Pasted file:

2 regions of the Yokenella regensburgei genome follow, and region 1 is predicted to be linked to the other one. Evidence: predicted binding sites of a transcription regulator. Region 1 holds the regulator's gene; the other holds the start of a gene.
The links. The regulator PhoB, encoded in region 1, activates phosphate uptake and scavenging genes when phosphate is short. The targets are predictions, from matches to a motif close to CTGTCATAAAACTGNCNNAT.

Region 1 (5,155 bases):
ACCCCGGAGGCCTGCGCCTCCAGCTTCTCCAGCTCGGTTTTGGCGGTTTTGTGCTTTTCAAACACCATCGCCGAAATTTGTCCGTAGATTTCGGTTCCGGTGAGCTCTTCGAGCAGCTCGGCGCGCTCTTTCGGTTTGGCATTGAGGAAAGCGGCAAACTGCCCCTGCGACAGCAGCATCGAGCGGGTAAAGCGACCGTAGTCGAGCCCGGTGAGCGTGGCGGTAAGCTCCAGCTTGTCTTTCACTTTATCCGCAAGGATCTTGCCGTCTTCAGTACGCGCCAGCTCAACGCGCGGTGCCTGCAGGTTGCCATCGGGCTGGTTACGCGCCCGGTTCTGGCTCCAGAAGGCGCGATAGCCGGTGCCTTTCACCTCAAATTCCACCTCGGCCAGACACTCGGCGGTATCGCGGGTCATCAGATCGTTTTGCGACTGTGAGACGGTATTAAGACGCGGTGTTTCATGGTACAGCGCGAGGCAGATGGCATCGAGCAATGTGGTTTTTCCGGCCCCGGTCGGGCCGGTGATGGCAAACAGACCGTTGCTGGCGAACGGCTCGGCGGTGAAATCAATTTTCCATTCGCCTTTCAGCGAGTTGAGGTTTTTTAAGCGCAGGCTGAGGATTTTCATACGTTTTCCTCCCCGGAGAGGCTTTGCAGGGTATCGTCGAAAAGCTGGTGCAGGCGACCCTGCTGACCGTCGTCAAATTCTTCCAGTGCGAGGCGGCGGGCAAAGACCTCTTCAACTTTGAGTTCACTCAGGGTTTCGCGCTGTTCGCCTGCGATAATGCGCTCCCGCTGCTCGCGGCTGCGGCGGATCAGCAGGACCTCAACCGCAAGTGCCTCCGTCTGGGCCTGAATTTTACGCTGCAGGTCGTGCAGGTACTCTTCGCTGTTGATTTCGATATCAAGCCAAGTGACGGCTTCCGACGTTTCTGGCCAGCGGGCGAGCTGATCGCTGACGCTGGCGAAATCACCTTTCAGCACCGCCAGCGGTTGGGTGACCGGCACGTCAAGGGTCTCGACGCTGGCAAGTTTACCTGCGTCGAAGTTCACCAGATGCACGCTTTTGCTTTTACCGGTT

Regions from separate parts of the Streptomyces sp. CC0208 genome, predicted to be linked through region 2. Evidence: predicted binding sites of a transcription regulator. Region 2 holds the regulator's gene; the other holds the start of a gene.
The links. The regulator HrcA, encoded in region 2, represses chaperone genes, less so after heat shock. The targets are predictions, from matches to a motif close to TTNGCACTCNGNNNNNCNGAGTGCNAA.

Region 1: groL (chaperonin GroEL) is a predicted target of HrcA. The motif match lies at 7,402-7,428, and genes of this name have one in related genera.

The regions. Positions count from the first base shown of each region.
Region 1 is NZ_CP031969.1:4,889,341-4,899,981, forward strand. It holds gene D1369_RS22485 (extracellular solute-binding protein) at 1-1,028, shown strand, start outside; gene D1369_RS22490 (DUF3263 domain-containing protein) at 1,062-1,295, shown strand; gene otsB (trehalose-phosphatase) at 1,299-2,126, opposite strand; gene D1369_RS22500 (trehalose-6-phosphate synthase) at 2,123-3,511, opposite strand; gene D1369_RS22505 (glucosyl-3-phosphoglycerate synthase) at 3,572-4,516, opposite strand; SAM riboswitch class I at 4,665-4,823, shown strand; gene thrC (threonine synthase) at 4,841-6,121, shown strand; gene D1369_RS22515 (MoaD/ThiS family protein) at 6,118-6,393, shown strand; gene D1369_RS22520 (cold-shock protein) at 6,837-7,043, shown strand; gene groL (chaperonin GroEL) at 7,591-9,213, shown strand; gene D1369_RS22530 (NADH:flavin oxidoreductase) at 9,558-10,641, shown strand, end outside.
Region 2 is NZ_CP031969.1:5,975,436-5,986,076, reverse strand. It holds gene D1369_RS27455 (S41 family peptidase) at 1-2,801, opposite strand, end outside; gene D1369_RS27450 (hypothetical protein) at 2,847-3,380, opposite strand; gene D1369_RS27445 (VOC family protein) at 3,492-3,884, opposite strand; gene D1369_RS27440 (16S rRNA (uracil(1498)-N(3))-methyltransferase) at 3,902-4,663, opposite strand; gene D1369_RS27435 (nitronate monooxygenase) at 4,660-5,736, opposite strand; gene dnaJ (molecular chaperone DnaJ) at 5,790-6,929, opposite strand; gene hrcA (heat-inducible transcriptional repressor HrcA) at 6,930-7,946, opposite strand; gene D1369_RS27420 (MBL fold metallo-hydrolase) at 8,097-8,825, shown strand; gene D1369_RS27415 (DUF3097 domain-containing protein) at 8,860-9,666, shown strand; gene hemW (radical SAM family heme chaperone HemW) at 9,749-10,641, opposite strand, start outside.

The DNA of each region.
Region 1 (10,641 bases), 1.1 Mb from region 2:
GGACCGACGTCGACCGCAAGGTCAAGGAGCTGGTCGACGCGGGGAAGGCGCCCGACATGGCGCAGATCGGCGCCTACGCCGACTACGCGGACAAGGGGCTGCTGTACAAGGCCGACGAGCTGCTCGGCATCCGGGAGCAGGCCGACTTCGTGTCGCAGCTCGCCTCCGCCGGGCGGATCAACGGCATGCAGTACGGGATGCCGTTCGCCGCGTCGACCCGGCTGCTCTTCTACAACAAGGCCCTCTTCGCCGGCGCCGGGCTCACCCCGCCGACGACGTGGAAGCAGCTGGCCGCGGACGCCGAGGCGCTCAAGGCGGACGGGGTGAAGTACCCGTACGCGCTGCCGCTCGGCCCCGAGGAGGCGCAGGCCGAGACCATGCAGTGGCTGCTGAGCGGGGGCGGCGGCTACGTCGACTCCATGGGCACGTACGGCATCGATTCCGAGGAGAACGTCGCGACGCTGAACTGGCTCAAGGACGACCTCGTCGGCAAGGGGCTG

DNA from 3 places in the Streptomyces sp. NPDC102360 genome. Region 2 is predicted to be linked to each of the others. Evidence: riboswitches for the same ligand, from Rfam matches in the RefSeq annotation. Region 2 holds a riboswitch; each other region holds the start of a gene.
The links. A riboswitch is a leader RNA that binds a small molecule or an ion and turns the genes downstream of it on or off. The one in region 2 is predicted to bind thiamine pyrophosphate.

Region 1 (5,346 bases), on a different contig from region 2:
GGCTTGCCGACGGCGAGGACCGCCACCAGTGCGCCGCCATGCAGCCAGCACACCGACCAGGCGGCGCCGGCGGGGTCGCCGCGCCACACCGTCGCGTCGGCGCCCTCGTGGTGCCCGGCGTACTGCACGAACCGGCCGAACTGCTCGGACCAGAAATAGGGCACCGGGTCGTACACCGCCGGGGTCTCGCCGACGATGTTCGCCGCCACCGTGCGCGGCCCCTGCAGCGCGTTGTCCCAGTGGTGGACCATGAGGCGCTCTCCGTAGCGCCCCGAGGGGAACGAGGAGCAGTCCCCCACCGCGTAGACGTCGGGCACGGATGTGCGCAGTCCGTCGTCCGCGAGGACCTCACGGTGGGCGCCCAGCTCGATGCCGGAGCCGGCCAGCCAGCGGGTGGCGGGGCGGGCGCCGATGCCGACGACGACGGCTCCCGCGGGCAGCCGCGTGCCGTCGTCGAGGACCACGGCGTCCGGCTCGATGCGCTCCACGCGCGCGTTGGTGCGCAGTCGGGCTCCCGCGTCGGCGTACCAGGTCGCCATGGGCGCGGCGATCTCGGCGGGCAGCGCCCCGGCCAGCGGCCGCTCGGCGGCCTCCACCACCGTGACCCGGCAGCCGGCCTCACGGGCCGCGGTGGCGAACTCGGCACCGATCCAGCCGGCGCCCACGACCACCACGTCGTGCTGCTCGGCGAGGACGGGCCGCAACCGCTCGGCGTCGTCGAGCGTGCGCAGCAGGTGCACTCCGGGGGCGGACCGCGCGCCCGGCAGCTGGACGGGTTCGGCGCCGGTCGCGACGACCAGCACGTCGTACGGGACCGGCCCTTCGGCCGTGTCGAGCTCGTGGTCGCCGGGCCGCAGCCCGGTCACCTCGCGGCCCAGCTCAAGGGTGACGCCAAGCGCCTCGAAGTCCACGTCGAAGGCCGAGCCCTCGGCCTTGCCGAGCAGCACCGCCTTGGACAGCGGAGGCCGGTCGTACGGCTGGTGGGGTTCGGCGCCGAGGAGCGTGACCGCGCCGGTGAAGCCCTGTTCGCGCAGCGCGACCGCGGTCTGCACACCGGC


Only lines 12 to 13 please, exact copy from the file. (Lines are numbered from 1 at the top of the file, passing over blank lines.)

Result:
Region 1 (10,641 bases), 1.1 Mb from region 2:
GGACCGACGTCGACCGCAAGGTCAAGGAGCTGGTCGACGCGGGGAAGGCGCCCGACATGGCGCAGATCGGCGCCTACGCCGACTACGCGGACAAGGGGCTGCTGTACAAGGCCGACGAGCTGCTCGGCATCCGGGAGCAGGCCGACTTCGTGTCGCAGCTCGCCTCCGCCGGGCGGATCAACGGCATGCAGTACGGGATGCCGTTCGCCGCGTCGACCCGGCTGCTCTTCTACAACAAGGCCCTCTTCGCCGGCGCCGGGCTCACCCCGCCGACGACGTGGAAGCAGCTGGCCGCGGACGCCGAGGCGCTCAAGGCGGACGGGGTGAAGTACCCGTACGCGCTGCCGCTCGGCCCCGAGGAGGCGCAGGCCGAGACCATGCAGTGGCTGCTGAGCGGGGGCGGCGGCTACGTCGACTCCATGGGCACGTACGGCATCGATTCCGAGGAGAACGTCGCGACGCTGAACTGGCTCAAGGACGACCTCGTCGGCAAGGGGCTG